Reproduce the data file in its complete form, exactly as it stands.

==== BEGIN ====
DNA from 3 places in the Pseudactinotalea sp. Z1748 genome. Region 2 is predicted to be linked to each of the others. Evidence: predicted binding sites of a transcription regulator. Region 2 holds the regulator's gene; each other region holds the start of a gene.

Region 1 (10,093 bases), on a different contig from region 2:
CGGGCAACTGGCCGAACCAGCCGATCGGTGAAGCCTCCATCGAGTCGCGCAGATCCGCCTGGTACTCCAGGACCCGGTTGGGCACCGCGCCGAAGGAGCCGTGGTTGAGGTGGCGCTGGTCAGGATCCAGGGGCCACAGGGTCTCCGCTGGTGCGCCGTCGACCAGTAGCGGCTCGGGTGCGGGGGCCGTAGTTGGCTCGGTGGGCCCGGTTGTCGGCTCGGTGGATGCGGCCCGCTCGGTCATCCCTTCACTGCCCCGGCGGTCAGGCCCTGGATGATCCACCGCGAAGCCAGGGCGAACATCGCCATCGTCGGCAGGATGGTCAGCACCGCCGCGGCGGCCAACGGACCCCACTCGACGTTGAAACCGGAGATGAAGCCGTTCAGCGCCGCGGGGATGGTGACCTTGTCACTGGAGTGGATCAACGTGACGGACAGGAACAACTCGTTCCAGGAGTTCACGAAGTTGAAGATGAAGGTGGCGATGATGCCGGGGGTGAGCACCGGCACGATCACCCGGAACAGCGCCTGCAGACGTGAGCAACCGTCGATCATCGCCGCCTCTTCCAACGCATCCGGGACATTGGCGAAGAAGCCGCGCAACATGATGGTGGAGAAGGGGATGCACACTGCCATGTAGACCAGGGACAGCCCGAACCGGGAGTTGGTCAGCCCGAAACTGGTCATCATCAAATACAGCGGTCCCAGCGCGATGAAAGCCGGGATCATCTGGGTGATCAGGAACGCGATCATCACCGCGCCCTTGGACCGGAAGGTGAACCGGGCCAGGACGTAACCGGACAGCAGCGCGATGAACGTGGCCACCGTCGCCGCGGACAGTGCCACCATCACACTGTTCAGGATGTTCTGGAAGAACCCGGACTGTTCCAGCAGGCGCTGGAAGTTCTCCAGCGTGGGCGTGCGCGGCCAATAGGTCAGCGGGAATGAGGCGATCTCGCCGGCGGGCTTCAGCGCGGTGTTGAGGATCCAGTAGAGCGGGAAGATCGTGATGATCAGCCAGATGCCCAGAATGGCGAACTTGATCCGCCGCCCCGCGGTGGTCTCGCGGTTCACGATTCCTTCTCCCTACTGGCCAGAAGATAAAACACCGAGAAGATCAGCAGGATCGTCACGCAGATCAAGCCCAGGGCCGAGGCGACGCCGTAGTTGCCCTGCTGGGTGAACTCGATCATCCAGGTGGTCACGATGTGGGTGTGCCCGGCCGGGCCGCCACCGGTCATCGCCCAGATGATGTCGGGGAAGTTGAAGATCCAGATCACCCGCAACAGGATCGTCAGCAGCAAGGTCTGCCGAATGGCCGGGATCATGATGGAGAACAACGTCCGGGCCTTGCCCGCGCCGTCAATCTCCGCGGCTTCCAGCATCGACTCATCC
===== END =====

DNA from 3 places in the Pseudactinotalea sp. Z1748 genome. Region 2 is predicted to be linked to each of the others. Evidence: predicted binding sites of a transcription regulator. Region 2 holds the regulator's gene; each other region holds the start of a gene.

Region 1 (10,093 bases), on a different contig from region 2:
CGGGCAACTGGCCGAACCAGCCGATCGGTGAAGCCTCCATCGAGTCGCGCAGATCCGCCTGGTACTCCAGGACCCGGTTGGGCACCGCGCCGAAGGAGCCGTGGTTGAGGTGGCGCTGGTCAGGATCCAGGGGCCACAGGGTCTCCGCTGGTGCGCCGTCGACCAGTAGCGGCTCGGGTGCGGGGGCCGTAGTTGGCTCGGTGGGCCCGGTTGTCGGCTCGGTGGATGCGGCCCGCTCGGTCATCCCTTCACTGCCCCGGCGGTCAGGCCCTGGATGATCCACCGCGAAGCCAGGGCGAACATCGCCATCGTCGGCAGGATGGTCAGCACCGCCGCGGCGGCCAACGGACCCCACTCGACGTTGAAACCGGAGATGAAGCCGTTCAGCGCCGCGGGGATGGTGACCTTGTCACTGGAGTGGATCAACGTGACGGACAGGAACAACTCGTTCCAGGAGTTCACGAAGTTGAAGATGAAGGTGGCGATGATGCCGGGGGTGAGCACCGGCACGATCACCCGGAACAGCGCCTGCAGACGTGAGCAACCGTCGATCATCGCCGCCTCTTCCAACGCATCCGGGACATTGGCGAAGAAGCCGCGCAACATGATGGTGGAGAAGGGGATGCACACTGCCATGTAGACCAGGGACAGCCCGAACCGGGAGTTGGTCAGCCCGAAACTGGTCATCATCAAATACAGCGGTCCCAGCGCGATGAAAGCCGGGATCATCTGGGTGATCAGGAACGCGATCATCACCGCGCCCTTGGACCGGAAGGTGAACCGGGCCAGGACGTAACCGGACAGCAGCGCGATGAACGTGGCCACCGTCGCCGCGGACAGTGCCACCATCACACTGTTCAGGATGTTCTGGAAGAACCCGGACTGTTCCAGCAGGCGCTGGAAGTTCTCCAGCGTGGGCGTGCGCGGCCAATAGGTCAGCGGGAATGAGGCGATCTCGCCGGCGGGCTTCAGCGCGGTGTTGAGGATCCAGTAGAGCGGGAAGATCGTGATGATCAGCCAGATGCCCAGAATGGCGAACTTGATCCGCCGCCCCGCGGTGGTCTCGCGGTTCACGATTCCTTCTCCCTACTGGCCAGAAGATAAAACACCGAGAAGATCAGCAGGATCGTCACGCAGATCAAGCCCAGGGCCGAGGCGACGCCGTAGTTGCCCTGCTGGGTGAACTCGATCATCCAGGTGGTCACGATGTGGGTGTGCCCGGCCGGGCCGCCACCGGTCATCGCCCAGATGATGTCGGGGAAGTTGAAGATCCAGATCACCCGCAACAGGATCGTCAGCAGCAAGGTCTGCCGAATGGCCGGGATCATGATGGAGAACAACGTCCGGGCCTTGCCCGCGCCGTCAATCTCCGCGGCTTCCAGCATCGACTCATCC